I’ve Moved!

I’ve decided to have just one blog and I like the aesthetics of Tumblr, so I think I’ll consolidate them.

Hope to see you there or… here (http://careyanne.tumblr.com)


Freshly-Dug Soup

CSA Bounty Recipe 2:

What beautiful leeks! What a funny sentence that was to type. I’m not too familiar with leeks, but I always associate them with potatoes. New York has had a few unseasonably cool Fallish days, so soup seemed a natural fit.

I tweaked a recipe with ingredients that I had on-hand to create a Freshly-Dug soup. It was so delicious. Made me wish for falling leaves and football.

And yes, that is the time of night / early morning that I was cooking dinner. Being married to a marching band drill designer who works through the night to deliver the goods to schools in the am is quite comical.

2 leaks, properly washed and chopped (CSA)
1 Tablespoon butter
3 lbs. potatoes
(CSA gave us 1 pound of new potatoes, I added 2 white since I had them on-hand)
1 container vegetable stock (kuddos to you if you’re the cook that has homemade ready to go, I aspire to get there one day)
1 cup white wine
5 Tablespoons chopped basil (CSA)
3 chopped green onions
1 teaspoons dried dill
1 cup cream

Melt butter over medium high heat and sauté chopped leeks until just tender, add chopped potatoes (leave skin on red potatoes, peel white… if using a mixture).
Add remaining ingredients, bring to low boil, reduce heat to simmer. Simmer until potatoes are fork-tender. Puree with stick blender in pot, leaving some potato lumps for texture.

Serves 6-8

(Inspired by this recipe)

Heirloom Tomato Sauce

Friends of ours are vacationing this week and offered us their weekly CSA share, what a treat! So today I picked up a head of garlic, bunch of basil, a pound of new potatoes, some early brussels sprouts, peaches, nectarines, apples, AND… three pounds of heirloom tomatoes!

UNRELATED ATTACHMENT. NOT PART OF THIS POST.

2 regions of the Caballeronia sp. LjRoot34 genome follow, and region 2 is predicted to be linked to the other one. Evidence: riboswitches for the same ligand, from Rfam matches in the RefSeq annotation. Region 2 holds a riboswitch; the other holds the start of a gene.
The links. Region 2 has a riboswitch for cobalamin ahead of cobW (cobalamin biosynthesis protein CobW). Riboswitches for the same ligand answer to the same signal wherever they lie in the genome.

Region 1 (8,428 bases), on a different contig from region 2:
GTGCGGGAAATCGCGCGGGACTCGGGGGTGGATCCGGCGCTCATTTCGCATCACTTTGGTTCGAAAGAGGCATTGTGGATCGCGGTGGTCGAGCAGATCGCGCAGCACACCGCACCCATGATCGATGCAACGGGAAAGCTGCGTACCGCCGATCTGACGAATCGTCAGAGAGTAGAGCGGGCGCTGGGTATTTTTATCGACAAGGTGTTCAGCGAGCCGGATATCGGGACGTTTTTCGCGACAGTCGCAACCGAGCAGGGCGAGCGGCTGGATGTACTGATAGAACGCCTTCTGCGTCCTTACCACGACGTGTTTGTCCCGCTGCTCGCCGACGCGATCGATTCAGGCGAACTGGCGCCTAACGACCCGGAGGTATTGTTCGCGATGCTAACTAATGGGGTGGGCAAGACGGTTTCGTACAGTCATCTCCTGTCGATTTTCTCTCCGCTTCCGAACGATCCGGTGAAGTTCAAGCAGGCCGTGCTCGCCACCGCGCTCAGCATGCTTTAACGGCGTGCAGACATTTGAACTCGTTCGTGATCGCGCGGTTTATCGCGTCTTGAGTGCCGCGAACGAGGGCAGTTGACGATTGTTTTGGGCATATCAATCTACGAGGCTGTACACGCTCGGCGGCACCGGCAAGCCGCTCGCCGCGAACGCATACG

Unfamiliar to the pickup process, I didn’t come prepared with enough bags, so when I got home, I realized that I’d bruised these beauties. I felt bad until I remembered this recipe. I didn’t have fresh thyme or rosemary, so I used dried oregano in the roasting. I topped the sauce with a few sprigs of chiffonaded basil and some shredded parmesan.

Delicious! And it didn’t even add much heat to the kitchen, cooks in a quick 35 minutes.

Farm Fresh Hash

Tony and I have become vegetarians. In February after watching “Food Inc” and really becoming aware of factory farming, we made the decision to make some changes. We’re not vegan, but we’re also making careful choices for our dairy (organic milk and local cage-free eggs).

To celebrate our anniversary last month, I made this improvised Farm Fresh Hash. New potatoes and onions were beautiful at the Greenmarket, so for two plates, I bought about 6 new potatoes, chopped them with skins on, sauteed them with 1/2 of a diced red onion. I topped that with a poached egg and a sauce made with a few tablespoons of pesto from a jar, whisked with fresh lemon juice.

Cheap and chic!

Oooh! Sweet Nothing.

Spicy Caramel Popcorn

Although I love to cook and bake, typically, I don’t have a huge sweet tooth, but if there’s ever a combination of sweet and salty, I’m in. During the holiday season, I saw a segment of Martha Stewart’s show with Karen DeMasco who is the current pastry chef at Locanda Verde here in New York. She was promoting her new book, “The Craft of Baking“. The word “Craft” was a bit of wordplay since she is the former pastry chef at Tom Colicchio’s Craft Restaurant.